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Earl J. Wilcox (email)


About the Poet:

Earl J. Wilcox, a late bloomer poet, began publishing poetry well into his 70s, little more than five years ago. He writes about Southern culture, baseball, aging, birding, the natural world, among other subjects. His work appears in more than two dozen online and print journals. Some 50 of his poems are in THE NEW VERSE NEWS, a progressive political ezine. More of his poetry can be seen at his blog, Writing by Earl. 




Baseball Angel


Ancient arguments about shapes

and numbers on the tip of a pin

blurred that day I darted

into tall winter wheat to find

my baseball. A mockingbird

did his Oscar-winning catbird

call seconds before a water moccasin

struck my sneaker, sent me

flying homeward. Pearly white

and black wings wafting him,

the shrill-throated bird circled,

cajoled the snake through dark

brown grass, into a chilly pond.



If Hirsute Men are not Pretty


If hirsute men are not pretty, this world never was,

and pretty is a word meant only for babies.  Maybe

the curvature of the chin covered with curly hair,

dimpled, even dappled when hair clusters around

the extended jaw of an aging gent, gives the arc

of the face its exquisite edge.  Here is the hallowed

place men stroke as they muse about sports stats---

or a shapely ass—the space where red wine drops,

a crumb stops, is dabbed by an omniscient napkin.

Men have such pleasure as may be found in the

subtle feel of flesh covered with bristling follicles,

feisty feelings aroused in boys with puberty fuzz,

a buzz radiating from the touch of fingers to beard.

If hirsute men are not pretty, this world never was.

(Published originally in Arabesques Review,

July, 2006)





Under a sprawling cottonwood, a hot,

Sticky Sunday afternoon in rural Arkansas,


I hunkered down with other teen boys who

Would not abide lounging on grass or sitting


Cross-legged like girls. Harmonizing or

Humming refrains from hymns, picking


Country tunes on wooden guitars was

Alluring ---‘till Mary Jo Bryant sidled in.


She eased down, spraddled across from me.

No matter her skinny, thin thighs. The


Stunning criss-cross view was the after-

Noon’s climax. My fall backward that day


Thrust me into a new world, less brave

Than forever changed, forever charged.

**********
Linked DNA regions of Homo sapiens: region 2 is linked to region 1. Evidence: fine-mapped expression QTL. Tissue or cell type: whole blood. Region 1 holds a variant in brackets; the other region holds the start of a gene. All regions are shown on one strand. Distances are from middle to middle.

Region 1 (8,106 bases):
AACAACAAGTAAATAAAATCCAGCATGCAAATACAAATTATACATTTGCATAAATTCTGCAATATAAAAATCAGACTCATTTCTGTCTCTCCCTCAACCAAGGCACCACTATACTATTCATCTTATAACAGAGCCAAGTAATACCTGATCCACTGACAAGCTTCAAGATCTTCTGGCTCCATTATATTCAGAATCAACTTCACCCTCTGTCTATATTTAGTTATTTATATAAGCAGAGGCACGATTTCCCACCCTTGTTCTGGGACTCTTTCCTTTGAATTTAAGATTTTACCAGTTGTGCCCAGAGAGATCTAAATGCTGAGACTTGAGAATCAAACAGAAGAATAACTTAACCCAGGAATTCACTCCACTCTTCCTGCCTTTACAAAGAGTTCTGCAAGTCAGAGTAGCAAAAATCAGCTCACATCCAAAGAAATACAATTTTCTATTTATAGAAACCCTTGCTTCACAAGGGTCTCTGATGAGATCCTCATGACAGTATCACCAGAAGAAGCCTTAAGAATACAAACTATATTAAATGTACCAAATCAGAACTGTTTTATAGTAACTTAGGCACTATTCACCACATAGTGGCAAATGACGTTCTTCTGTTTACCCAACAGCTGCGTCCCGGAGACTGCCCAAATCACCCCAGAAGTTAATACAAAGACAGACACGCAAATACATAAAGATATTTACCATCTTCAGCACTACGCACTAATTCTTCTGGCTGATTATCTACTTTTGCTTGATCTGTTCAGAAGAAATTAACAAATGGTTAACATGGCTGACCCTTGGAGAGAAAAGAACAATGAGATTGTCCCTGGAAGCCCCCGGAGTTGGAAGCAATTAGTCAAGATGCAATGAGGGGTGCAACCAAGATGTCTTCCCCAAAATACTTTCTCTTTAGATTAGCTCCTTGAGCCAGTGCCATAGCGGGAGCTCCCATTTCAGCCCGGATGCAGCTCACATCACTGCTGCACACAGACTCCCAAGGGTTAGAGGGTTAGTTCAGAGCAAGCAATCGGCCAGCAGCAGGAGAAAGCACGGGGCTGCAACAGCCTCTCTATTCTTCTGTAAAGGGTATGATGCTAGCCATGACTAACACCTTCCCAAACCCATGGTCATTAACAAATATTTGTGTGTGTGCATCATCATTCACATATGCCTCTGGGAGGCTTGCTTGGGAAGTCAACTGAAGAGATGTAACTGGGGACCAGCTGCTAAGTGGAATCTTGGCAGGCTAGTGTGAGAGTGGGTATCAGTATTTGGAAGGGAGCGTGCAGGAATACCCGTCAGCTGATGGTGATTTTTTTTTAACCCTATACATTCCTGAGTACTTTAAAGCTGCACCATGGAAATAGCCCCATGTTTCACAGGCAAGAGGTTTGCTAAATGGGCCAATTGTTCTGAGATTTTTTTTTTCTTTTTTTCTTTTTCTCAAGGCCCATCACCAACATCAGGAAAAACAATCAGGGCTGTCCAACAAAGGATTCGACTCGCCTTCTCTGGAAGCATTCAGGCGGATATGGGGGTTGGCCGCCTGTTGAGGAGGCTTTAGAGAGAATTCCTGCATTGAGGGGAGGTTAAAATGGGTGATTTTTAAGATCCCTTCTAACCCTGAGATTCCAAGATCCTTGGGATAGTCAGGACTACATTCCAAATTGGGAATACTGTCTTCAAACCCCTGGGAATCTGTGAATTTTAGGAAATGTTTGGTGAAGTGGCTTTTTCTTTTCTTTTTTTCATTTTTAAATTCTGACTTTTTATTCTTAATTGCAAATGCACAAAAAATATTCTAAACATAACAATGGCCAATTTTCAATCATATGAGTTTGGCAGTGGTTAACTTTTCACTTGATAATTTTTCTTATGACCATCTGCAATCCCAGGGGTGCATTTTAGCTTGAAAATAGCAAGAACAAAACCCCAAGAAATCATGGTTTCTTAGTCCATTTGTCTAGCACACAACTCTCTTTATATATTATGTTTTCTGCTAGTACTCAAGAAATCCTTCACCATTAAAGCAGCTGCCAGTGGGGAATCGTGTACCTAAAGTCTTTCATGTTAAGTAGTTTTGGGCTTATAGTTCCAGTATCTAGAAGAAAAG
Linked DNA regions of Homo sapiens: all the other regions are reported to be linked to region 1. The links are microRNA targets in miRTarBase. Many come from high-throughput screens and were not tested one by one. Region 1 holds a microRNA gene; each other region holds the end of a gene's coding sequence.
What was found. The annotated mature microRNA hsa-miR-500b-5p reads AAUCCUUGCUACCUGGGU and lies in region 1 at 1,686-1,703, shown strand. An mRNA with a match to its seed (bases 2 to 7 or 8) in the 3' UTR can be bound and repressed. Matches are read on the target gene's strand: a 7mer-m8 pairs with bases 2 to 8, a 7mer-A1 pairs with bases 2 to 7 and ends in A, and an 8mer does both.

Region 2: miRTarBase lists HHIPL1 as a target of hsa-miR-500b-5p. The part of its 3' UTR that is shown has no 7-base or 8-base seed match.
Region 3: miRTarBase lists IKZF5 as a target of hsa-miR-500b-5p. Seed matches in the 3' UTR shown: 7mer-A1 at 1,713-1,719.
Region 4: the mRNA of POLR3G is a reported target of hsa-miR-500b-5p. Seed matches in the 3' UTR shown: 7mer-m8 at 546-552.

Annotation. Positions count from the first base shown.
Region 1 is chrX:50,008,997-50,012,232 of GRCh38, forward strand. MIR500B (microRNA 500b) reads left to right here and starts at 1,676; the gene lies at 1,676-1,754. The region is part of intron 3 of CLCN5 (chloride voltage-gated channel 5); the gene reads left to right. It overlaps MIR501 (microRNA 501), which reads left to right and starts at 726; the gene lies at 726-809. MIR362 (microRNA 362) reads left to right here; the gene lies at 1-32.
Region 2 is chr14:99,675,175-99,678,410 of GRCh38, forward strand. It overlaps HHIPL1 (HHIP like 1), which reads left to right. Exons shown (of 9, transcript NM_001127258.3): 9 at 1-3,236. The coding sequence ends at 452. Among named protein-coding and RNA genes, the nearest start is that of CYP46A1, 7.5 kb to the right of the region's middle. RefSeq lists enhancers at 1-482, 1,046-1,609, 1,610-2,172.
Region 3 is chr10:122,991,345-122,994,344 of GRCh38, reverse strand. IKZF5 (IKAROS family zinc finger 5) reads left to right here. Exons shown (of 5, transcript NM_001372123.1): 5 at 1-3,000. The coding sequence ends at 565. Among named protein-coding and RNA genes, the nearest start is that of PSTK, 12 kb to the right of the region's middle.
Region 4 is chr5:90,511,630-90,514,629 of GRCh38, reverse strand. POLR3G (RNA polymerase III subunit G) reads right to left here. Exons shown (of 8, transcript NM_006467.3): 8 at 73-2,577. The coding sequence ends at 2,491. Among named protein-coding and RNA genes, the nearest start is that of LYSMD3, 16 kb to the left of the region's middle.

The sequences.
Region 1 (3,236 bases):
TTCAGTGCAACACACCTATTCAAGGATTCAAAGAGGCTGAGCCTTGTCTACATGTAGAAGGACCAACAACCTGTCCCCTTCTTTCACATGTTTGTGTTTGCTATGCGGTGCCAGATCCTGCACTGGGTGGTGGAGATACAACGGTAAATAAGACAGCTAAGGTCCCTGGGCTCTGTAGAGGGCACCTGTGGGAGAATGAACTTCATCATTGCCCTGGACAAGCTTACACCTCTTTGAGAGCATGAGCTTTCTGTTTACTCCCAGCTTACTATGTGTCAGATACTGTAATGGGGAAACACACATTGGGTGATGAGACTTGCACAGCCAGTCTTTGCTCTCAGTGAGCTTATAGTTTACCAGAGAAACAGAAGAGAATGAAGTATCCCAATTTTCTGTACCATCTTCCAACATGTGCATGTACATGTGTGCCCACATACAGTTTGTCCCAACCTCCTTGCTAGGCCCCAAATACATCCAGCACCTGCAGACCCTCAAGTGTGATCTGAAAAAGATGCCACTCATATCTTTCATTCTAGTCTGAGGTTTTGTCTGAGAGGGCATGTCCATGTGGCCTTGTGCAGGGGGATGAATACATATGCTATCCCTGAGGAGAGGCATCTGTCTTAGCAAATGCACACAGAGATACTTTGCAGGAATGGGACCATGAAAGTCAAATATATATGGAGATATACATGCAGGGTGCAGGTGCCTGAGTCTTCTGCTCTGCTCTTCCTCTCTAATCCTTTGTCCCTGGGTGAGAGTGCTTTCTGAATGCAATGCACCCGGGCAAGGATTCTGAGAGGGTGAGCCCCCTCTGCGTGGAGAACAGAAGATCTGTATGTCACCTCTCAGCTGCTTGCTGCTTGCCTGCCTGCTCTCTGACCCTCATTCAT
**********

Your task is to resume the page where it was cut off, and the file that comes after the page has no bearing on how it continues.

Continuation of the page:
Looking for the Right Angle on Baseball


On a deep green carpet baseball field,

two players warm-up, race back and forth

from dugouts to outfield. Others stretch

and stretch their limbs, legs pointed in

geometric shapes, torsos twisting, twisting.


While home run hitters strike right angle

poses, look lithe and limber by lounging

around on grass, hundreds of wide-eyed

Little Leaguers parade round and round

a gravel warning plane circling the park.


Boys and girls in rainbow colors gawk

at the cavernous park, glance nervously

as players’ workout, wonder if jumping

jacks or crunches will help them hit

the ball, throw a curve---or merely look

like muscled mannequins exercising on

grass as temperature nears one hundred.



Like A Tree Planted by Water


Two young Hispanics huddle

around the rugged dogwood.

Its cracked, scabby trunk,

withered bark pocked

like dried pustules peeling,

resists uprooting.


At a glance I see a red clay crown

circling the tree,

tap roots diving deeper

into the hard soil

the men have dug and axed

and picked.


A truck, attached to the tree

by a short chain,

idles as the two again try

to dislodge the stump.

One man mounts the truck,

revs its engine,

his head hanging out the window,

hands waving.

At once, a yelling contest between

driver and digger seems

in medias res.  


What do I know of

the tenacity of beauty.

A tree planted prior to Watergate,

surviving hurricanes and drought,

seems unlikely to let go easily

even for two earnest men

with unfavorable grins,

suspect green cards.